Climate change and waterways: A growing threat to global supply chains

Last updated:
Nov 21, 2022

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Climate change is threatening the viability of the world’s waterways. Droughts along arterial rivers such as the Danube, Mississippi, Rhine and Yangtze have had severe consequences for global supply chains, as well as knock on political and environmental effects.

In 2021, 524 million tonnes of freight were transported on European waterways, amounting to 17% of all bulk goods cargo. The majority of this was raw materials, namely food and fuel, both of which are seeing price inflation already due to the war in Ukraine and other supply chain shocks; adding increasing political pressure to the viability of these routes. In recent years Western governments have invested heavily into water freight infrastructure as it is three to four times more energy efficient than road transportation, and forms a key part of net-zero emissions strategies. However, not only are waterways a useful tool in the fight against climate change, the very effects of global warming are reducing its reliability.

For example, abnormally high temperatures have lowered water levels on the Mississippi river, forcing barges to reduce their capacity or stop altogether to prevent them from running aground. The Mississippi is a critical link in the US’ supply chain, carrying over half of all grain exports, and providing the main route for fertiliser and fuel for farms upriver. This is particularly concerning for other countries relying on these commodities such as Mexico, who have historically struggled with food insecurity, and imported $6.7 billion of cereals from the US in 2021.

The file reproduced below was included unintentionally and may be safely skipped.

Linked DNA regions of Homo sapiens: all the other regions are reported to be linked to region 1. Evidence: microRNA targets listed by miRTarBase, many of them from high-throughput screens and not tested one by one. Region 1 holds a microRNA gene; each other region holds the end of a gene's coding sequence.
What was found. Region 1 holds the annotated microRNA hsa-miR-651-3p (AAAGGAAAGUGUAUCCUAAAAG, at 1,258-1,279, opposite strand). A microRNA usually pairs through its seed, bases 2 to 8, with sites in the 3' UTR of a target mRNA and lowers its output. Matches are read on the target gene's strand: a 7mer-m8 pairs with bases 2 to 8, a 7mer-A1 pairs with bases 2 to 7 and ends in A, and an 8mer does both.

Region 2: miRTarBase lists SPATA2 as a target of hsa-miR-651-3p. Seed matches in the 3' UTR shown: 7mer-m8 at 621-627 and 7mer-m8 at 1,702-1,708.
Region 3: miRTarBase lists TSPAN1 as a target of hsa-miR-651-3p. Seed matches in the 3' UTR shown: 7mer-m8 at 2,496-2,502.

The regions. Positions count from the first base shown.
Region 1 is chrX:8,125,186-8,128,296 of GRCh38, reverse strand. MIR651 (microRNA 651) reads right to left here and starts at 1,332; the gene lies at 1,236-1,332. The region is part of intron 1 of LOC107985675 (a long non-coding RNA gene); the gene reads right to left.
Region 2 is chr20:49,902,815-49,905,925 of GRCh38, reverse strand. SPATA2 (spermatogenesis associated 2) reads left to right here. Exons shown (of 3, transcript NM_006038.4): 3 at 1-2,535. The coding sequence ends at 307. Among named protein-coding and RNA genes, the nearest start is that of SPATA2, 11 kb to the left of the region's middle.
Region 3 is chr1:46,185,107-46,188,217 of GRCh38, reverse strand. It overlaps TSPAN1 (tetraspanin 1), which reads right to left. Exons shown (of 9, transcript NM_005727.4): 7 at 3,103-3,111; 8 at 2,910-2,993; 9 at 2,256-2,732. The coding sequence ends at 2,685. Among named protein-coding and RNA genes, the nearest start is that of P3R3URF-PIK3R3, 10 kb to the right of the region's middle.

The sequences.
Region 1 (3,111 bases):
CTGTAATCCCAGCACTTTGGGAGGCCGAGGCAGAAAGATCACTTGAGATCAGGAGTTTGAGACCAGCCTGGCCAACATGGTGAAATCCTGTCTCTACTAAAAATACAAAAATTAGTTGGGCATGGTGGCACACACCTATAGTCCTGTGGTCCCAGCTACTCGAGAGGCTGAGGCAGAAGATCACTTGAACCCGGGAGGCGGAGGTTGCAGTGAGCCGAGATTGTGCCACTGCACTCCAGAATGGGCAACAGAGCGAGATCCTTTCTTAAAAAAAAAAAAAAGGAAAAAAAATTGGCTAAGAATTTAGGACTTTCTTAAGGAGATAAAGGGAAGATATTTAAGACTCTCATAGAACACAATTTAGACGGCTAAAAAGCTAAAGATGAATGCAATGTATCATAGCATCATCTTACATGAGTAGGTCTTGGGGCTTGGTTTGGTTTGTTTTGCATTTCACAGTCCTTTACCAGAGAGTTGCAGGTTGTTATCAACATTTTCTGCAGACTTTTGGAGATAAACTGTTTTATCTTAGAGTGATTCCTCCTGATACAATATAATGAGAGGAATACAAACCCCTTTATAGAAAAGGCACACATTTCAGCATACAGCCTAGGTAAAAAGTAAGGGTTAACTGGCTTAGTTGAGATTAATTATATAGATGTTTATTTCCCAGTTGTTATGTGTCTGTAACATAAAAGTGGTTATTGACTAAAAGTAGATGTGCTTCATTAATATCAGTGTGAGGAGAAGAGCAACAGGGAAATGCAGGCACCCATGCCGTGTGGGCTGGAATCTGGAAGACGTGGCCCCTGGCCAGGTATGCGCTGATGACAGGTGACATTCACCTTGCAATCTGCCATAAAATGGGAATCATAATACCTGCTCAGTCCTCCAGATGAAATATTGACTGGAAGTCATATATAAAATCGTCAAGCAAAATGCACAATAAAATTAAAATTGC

This effect is amplified at globally important strategic canals; 12% of global trade passes through the Suez Canal alone. In March 2021, the canal was blocked for six days when the Ever Given, one of the world’s largest container ships, ran aground. The incident was attributed to a combination of dust storms and 40mph winds. Both factors were exacerbated by climate change, as near record breaking temperatures of 44°C in the days prior dried the surrounding soil and increased the severity of the storm. Lloyd’s list, a maritime intelligence company, estimated that the incident held up $9.6 billion of goods per day, resulting in an assessed cost to reinsurers of over $2 billion in total. With container ships continuing to grow in size and extreme weather events becoming more frequent, costlier incidents become more likely as climate change progresses.  

Overall, waterways will highly likely remain an integral part of emissions control and resource security strategies. Together, these case studies demonstrate that climate related risks will almost certainly continue to have cascading impacts on global supply chains, and highlight to businesses the importance of planning against them.

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